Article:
Re: The End of Privacy ?
Mon, 6 Jul 1998 19:20:14 EDT

In a message dated 7/6/98 10:44:08 AM Eastern Daylight Time, writes:

<< Indeed; government is by its nature very unstable, and that's another good reason for abolishing it.>>

You're going to make governments illegal?

<<>Many people will not leave because many people will lacks the means to

Really? How much does a train or bus ticket cost these days?>>

Are you kidding? It's not the train or bus ticket (about 35 dollars or so every few hundred miles via Greyhound) it's the finding a place to stay and a job after one arrives at where ever one is going. The job markets in rural areas tend to be more constricted.

<<>But what's further, I don't think that anyone should HAVE to leave.

Fine; you can think what you like, but reality doesn't give a damn about "should" or "should not". If they wish they're free to stay there and die in defence of their beliefs, but they'll die just the same. >>

You miss the point. Instead of merely accepting that millions and possibly more will die via terrorist attack, I think that there is a moral imperative to take measures to reduce that possibility, ideally to nil.

<<> To concentrate on reducing the motivational force for terrorism
>is simply a bad course of action.

Of course; much better to increase that motivation and stand behind your beliefs that people shouldn't have to get nuked for it. They'll be real happy up in the stratosphere.>>

You completely ignored the argument that I posted along with that sentence, which was embedded in the middle of it, namely that there will always be crazies with the intent to do enormous amounts of damage, and that such crazies will sometimes be able to organize into terrorist cells, and that no matter how free or minimalist we make government, the terrorist threat will always exist. So it's not a matter of getting blown to kingdom come for principle, but a matter of pragmatism: the way to reduce the threat is not PRIMARILY by reducing the motivation. I think that I also said that reducing the motivation should of course occur and should be a secondary measure.

>I don't think that we need
>to destroy privacy. We can design and build more effective devices to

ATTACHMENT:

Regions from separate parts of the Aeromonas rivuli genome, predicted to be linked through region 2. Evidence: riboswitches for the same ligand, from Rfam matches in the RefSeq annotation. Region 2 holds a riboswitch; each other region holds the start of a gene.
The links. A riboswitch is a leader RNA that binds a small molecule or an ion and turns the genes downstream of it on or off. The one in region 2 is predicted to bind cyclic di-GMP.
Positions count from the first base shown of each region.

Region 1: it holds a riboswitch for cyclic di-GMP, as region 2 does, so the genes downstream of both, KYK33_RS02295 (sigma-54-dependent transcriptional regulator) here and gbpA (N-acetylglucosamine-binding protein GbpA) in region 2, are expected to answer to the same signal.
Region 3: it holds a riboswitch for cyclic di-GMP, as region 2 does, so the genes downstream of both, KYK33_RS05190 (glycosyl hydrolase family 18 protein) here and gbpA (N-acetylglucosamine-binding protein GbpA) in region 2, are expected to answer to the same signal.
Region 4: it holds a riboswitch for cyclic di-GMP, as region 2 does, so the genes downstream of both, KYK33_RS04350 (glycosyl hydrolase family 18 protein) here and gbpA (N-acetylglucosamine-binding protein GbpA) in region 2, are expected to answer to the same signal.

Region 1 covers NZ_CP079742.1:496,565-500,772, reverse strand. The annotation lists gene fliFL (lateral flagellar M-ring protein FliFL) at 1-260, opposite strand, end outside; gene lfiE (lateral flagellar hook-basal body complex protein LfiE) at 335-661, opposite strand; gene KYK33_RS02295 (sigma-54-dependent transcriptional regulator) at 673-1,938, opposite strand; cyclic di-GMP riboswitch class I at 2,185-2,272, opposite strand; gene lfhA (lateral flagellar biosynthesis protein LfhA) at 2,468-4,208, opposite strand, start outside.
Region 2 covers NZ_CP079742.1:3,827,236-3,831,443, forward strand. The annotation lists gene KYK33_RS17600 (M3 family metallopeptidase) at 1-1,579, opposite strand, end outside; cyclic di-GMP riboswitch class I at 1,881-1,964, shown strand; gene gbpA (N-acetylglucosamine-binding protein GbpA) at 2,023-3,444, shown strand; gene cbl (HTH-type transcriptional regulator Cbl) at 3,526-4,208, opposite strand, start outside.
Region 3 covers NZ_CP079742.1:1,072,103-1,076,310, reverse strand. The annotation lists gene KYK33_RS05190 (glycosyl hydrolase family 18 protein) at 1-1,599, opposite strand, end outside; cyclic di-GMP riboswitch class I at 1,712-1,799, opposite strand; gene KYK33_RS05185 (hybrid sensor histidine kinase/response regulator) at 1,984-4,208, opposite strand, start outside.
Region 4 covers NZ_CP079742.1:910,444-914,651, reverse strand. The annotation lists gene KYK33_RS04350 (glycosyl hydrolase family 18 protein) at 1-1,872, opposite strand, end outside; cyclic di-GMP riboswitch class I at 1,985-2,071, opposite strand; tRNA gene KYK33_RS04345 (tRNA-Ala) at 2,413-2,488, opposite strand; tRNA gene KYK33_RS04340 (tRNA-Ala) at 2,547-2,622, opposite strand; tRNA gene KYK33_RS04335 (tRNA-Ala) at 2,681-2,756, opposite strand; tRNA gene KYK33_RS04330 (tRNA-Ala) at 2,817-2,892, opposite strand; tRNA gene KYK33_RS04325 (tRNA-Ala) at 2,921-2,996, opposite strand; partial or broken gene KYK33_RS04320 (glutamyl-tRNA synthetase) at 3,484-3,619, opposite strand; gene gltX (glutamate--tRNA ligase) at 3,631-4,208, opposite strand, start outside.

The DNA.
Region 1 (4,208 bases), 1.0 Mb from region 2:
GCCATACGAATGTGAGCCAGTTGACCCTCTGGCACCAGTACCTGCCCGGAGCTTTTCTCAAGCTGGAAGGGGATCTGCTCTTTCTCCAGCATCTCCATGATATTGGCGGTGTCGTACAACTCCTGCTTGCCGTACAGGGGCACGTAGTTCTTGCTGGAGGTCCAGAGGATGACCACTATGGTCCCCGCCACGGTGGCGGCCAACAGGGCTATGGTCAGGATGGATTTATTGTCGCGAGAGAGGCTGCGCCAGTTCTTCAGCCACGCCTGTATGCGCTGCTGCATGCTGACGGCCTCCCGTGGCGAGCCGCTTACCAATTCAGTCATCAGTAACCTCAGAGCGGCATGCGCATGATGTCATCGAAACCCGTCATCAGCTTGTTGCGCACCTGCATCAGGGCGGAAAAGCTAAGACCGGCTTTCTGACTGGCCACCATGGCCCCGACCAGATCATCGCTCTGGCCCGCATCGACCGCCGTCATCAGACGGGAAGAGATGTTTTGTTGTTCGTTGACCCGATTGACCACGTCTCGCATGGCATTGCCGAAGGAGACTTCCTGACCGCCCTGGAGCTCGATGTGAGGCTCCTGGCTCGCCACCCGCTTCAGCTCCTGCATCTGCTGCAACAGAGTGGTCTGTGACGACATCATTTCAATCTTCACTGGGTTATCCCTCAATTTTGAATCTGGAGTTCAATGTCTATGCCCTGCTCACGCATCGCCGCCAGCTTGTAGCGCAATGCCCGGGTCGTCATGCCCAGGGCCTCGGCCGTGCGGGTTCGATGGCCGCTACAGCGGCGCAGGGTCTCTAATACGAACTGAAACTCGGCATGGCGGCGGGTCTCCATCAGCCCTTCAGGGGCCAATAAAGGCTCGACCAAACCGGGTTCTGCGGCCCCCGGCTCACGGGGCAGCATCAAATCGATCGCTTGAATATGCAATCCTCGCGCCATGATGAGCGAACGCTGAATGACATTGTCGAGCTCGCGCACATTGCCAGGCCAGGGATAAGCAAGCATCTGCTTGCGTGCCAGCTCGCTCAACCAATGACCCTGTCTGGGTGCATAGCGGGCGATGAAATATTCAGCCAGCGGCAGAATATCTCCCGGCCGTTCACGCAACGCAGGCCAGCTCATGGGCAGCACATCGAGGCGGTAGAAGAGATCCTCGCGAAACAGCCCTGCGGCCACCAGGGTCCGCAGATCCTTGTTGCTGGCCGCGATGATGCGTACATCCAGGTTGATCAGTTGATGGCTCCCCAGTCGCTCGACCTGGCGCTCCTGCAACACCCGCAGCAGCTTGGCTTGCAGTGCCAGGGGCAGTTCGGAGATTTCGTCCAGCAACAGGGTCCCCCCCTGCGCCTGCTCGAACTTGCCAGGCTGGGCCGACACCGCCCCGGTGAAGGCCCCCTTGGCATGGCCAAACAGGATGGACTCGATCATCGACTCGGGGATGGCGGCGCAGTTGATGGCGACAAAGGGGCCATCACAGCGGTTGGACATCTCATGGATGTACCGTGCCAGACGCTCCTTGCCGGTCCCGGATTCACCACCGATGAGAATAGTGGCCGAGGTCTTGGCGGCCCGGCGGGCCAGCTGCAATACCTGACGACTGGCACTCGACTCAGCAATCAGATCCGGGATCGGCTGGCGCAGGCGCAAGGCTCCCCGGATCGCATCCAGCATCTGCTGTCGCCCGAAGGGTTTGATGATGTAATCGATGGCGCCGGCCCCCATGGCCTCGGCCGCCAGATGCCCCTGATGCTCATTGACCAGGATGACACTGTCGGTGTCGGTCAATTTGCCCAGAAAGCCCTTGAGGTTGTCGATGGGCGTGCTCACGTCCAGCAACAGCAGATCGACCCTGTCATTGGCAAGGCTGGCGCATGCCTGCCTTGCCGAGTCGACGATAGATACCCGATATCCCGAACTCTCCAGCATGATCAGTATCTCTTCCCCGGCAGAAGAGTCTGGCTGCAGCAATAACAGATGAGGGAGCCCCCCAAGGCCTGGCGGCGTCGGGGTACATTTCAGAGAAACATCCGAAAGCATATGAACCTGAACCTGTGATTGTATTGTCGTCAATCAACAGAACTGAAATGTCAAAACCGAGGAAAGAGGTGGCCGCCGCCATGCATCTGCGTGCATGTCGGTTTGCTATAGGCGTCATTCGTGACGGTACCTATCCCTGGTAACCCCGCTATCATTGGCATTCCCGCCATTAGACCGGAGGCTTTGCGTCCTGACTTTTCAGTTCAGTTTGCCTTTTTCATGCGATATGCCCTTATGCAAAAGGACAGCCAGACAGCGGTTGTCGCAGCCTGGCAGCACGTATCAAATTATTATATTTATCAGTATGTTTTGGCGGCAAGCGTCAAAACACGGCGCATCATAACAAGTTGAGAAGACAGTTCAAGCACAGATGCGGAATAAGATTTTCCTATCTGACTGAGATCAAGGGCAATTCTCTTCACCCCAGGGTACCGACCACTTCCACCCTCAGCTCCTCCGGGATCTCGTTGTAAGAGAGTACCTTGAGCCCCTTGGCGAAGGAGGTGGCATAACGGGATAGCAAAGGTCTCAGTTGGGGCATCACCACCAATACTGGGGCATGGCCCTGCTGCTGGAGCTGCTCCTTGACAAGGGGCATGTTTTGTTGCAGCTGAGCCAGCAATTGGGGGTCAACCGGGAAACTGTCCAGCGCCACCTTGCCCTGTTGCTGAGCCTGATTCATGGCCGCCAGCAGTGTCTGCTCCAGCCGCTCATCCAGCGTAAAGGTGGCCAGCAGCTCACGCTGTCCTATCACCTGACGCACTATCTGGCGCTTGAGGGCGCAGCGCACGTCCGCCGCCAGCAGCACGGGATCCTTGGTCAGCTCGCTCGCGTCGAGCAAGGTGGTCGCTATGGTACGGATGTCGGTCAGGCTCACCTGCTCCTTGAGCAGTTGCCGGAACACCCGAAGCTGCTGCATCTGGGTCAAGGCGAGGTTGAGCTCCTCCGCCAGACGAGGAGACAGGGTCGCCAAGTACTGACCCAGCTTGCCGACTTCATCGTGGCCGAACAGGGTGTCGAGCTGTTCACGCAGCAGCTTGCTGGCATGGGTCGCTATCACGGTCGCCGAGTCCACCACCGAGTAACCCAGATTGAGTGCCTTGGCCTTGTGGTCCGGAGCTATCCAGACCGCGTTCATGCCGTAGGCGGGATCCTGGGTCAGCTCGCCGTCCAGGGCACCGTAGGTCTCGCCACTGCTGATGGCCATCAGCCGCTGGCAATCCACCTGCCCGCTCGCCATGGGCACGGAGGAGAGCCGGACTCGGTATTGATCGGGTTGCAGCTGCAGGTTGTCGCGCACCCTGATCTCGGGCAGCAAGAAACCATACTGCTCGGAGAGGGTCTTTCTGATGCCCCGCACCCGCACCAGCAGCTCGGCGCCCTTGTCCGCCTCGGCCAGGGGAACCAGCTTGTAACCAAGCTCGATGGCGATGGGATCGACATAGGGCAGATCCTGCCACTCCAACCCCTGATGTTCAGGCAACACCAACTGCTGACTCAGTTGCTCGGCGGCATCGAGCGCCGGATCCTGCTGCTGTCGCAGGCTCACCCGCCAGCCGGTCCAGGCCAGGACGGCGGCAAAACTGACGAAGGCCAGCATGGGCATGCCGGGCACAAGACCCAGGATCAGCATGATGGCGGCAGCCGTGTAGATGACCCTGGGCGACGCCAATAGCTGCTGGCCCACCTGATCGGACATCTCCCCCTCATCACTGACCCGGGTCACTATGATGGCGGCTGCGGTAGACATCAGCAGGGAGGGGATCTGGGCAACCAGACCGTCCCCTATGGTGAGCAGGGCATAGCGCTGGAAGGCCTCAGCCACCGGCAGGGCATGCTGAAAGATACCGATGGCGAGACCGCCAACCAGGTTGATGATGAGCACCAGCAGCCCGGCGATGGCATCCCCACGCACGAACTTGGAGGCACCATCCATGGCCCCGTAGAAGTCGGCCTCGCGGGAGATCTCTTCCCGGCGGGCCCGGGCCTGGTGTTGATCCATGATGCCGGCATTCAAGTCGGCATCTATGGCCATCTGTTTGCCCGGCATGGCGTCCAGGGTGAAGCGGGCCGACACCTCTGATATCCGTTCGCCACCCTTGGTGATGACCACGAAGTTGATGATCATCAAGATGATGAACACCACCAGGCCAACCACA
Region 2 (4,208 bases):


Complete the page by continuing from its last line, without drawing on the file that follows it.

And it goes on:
>nuclear/biological/chemical weapons, as well as conventional explosives.

Uh-huh... and that won't destroy privacy? Being subjected to arbitrary searches and scans by the cops, which will very quickly be expanded to include anything else they can scan for? And what will you do when the freedom fighters take that as an incentive to strike now?>>

The Energy Department has had a program for some years dedicated to the development of such devices, and they've come a long, long way in the inception of it. As far as, say, being scanned automatically when I enter a dense population area, or any public, for nuclear/biologica/chemical weapons I can say that I don't regard that as an invasion of my privacy. If I don't have any such weapons, the scan will tell them nothing.

Freedom fighters? Like I said in another post, the term usually refers to guerilla movements. I don't know of any guerilla movements in the United States. If you're referring to terrorists, like McVeigh, frankly I think it makes perfect sense to develop such scanning measures BEFORE they lay their hands on NBC warfare materiel. That cult in Japan, the Aum, tried using a variety of biological measures against Tokyo and the HQ of the U.S. Seventh Flt. in Japan, including the spraying of anthrax spores and the Q fever. None had any detectable effect (they were a bit more successful of course in the subway attack). I'd rather not wait to develop scanners until the means of employing biological and chemical weapons are refined enough for organizations like the Aum, or any with the same intent, to be horribly successful.

<< > I
>thought that optimism was an integral part of the Extropian Ethic. Am I

Not your kind of "if we just ignore reality it will go away" optimism. >>

Which I've never advocated.